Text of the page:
Sometimes described as a swimming golf ball, the lumpsucker is known for its awkward swimming motion and the comical way it maneuvers throughout its environment. An outstanding feature of the Pacific spiny lumpsucker is its pelvic fins which are fused into a modified suction cup that it uses to fasten itself to rocks or other surfaces and blend into their surroundings.

The other unique feature that helps give the lumpsucker their name are the unique bumps found all over its body. Called tubercles, these bony protrusions of the skeleton provide a coat of armor for these adorable, slow moving fish. You can imagine that being covered in bony armor would weigh a fish down, but the lumpsucker’s skeleton is made of cartilage to help with buoyancy. Plus, this fish has a good dose of jelly deposits under the skin, also helping it float.

This amazing image (above) was created by Leo Smith with the University of Kansas for a paper he plans to submit to the American Society of Icthyologists and Herpetologists on the skeleton of the Pacific spiny lumpsucker. Smith used cow stomach enzymes to dissolve the fish’s muscle, leaving the skeleton behind, which was then dyed for an even better view. The incredible image better shows the unique bumps and armor that are all over the lumpsucker’s body.

These jelly-filled, lumpy fish are some of our favorites here at the Aquarium and we are excited to have some on display in our Puget Sound Fish exhibit. Come visit us so you can get a closer look, or join us for some fun upcoming events like Aquarium After Hours (age 21+) or Family Science Weekend where you can get up participate in hands-on science with the whole family.  We hope to see you soon!

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Sound Conversations: Learn how we #stopsucking with Dune Ives on May 17

Do you know where the plastic straw you used in your iced latte or soda goes after you toss it in the trash? Many end up in landfills but others end up as part of the growing problem around single-use plastics polluting the ocean.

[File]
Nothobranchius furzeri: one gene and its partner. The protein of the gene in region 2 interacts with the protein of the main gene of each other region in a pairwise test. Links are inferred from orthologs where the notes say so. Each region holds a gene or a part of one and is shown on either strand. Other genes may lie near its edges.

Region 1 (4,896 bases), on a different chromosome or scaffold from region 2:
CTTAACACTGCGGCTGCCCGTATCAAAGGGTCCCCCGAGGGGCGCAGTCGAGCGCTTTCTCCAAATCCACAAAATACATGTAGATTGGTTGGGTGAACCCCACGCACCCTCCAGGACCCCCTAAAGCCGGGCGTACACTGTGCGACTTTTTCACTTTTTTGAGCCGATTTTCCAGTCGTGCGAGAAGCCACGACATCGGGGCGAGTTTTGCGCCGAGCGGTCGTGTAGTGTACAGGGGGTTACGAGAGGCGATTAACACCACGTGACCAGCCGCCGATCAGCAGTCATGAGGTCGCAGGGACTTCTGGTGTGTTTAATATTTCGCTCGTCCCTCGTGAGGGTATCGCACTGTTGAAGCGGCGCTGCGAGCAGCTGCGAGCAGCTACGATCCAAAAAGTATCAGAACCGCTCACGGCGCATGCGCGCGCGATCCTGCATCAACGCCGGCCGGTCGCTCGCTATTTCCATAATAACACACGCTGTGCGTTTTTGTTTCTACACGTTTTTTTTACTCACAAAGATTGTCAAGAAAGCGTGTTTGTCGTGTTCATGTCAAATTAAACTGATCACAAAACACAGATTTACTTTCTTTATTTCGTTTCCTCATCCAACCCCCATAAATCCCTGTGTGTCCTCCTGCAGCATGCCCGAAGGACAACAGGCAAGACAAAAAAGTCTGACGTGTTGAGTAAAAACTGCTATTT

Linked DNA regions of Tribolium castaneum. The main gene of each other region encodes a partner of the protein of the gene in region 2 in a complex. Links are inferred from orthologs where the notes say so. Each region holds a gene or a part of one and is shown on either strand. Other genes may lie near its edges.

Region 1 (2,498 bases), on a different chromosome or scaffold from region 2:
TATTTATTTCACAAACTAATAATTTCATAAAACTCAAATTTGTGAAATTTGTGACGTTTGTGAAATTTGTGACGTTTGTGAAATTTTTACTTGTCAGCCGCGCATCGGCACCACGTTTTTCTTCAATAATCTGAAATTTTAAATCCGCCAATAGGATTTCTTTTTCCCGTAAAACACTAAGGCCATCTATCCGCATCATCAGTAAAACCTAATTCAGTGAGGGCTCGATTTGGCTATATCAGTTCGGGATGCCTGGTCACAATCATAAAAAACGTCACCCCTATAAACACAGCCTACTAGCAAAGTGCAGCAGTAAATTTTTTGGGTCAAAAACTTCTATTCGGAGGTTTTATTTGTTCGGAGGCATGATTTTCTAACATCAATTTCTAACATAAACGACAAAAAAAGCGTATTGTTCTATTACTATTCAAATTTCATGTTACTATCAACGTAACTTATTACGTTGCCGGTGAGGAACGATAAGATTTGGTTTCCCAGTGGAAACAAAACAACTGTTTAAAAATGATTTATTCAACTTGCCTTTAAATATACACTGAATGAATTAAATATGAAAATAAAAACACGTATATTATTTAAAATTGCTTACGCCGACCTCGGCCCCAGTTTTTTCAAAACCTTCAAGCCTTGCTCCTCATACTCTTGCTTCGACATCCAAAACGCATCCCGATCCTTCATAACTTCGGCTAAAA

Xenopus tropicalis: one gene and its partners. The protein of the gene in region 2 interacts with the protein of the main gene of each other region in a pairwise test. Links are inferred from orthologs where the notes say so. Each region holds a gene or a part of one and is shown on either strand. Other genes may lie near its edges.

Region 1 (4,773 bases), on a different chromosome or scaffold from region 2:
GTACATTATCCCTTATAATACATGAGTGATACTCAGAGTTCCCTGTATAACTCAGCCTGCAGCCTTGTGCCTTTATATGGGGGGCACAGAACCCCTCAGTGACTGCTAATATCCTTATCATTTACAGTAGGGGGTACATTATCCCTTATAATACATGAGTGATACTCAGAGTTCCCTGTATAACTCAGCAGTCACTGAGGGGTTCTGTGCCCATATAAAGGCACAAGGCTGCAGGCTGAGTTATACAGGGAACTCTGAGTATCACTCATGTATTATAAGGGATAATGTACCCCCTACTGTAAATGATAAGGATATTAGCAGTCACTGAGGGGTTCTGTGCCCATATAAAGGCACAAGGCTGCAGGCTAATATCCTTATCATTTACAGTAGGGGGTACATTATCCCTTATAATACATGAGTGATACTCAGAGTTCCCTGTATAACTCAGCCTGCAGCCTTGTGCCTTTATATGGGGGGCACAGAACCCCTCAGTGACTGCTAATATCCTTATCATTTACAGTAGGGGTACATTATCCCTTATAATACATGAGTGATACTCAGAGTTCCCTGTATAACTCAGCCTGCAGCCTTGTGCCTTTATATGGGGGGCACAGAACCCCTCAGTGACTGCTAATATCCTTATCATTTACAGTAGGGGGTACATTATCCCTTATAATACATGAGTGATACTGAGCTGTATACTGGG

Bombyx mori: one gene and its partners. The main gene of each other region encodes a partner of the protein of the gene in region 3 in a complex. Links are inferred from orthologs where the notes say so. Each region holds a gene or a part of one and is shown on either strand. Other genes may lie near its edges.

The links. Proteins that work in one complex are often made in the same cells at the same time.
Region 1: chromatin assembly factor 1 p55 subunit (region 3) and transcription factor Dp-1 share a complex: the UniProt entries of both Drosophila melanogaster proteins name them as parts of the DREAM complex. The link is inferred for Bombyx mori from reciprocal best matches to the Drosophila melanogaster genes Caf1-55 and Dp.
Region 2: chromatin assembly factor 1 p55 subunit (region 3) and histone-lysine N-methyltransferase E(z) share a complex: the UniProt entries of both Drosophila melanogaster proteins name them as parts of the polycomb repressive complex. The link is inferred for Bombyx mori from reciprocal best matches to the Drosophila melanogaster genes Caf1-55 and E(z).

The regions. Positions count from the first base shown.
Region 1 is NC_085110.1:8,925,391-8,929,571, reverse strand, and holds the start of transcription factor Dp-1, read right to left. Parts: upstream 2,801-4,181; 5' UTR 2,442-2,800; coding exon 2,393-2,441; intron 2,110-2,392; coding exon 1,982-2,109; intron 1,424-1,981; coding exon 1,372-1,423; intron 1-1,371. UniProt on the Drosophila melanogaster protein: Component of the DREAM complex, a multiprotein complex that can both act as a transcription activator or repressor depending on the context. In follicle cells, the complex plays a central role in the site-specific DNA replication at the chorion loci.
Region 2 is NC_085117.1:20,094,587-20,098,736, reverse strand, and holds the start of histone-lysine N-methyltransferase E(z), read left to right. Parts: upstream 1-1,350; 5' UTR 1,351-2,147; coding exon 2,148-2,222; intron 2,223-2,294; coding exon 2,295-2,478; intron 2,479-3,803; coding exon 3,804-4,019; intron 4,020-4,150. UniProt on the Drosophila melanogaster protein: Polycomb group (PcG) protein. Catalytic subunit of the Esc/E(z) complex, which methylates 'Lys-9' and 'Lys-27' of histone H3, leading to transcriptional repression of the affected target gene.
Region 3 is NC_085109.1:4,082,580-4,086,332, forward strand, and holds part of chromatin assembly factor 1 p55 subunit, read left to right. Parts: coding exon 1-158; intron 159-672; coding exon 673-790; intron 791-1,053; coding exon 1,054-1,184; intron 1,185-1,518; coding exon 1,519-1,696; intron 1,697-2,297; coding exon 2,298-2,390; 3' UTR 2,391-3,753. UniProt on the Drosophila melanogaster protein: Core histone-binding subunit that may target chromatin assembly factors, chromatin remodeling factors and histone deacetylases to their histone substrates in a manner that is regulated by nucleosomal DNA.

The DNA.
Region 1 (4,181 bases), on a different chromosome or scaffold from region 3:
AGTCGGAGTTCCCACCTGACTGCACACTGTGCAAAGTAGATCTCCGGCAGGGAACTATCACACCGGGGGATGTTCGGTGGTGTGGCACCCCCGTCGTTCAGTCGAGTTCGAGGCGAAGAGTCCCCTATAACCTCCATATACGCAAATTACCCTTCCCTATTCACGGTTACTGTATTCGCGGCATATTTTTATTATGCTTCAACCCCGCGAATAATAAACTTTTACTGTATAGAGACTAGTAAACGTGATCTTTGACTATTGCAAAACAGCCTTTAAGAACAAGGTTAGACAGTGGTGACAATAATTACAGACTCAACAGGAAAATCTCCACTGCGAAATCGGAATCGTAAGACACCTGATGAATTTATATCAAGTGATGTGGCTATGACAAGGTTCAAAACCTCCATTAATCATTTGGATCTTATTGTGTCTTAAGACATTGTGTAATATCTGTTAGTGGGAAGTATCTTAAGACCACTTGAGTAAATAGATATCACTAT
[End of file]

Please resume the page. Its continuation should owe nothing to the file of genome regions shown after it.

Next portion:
Last year the Seattle Aquarium helped launch the Strawless in Seattle initiative—a one month campaign to encourage local restaurant owners and consumers to #stopsucking by giving up single-use plastic straws.

The initiative, which was organized by the Lonely Whale Foundation, challenged as many as 500 local businesses to give up their plastic straws in an effort to promote ocean health. The result was an estimated 2.3 million single-use plastic straws being removed from circulation.

We are proud to announce that one of the lead architects of this effort and executive director of the Lonely Whale Foundation, Dune Ives, will be joining us as part of our Sound Conversation Series in May.

Dune has been championing ocean conservation initiatives for more than a decade and more recently has been working to raise awareness and drive measurable impact around single-use plastics. Prior to joining Lonely Whale, Dune was the head of Paul Allen’s Vulcan Philanthropy and led the Great Elephant Census, Global Fin Print, Smart Catch, and the BLM Coal Leasing Program PEIS lawsuit.

The Aquarium was proud to be part of the Strawless in Seattle campaign and is trying to do its part by reducing the number of single-use plastics used throughout our facility. Our Sound Conversations event with Dune will be discussing some key drivers of environmental degradation and species decline throughout the world, and continued efforts to get more people to #stopsucking.

Our talk-show-style conservation event will be taking place on Thursday, May 17 at 7pm (reception); 7:30pm program begins, and will be hosted by Jeff Renner.  Tickets are $25 per person/$20 Aquarium Members/$10 students. Click here for more details and to register.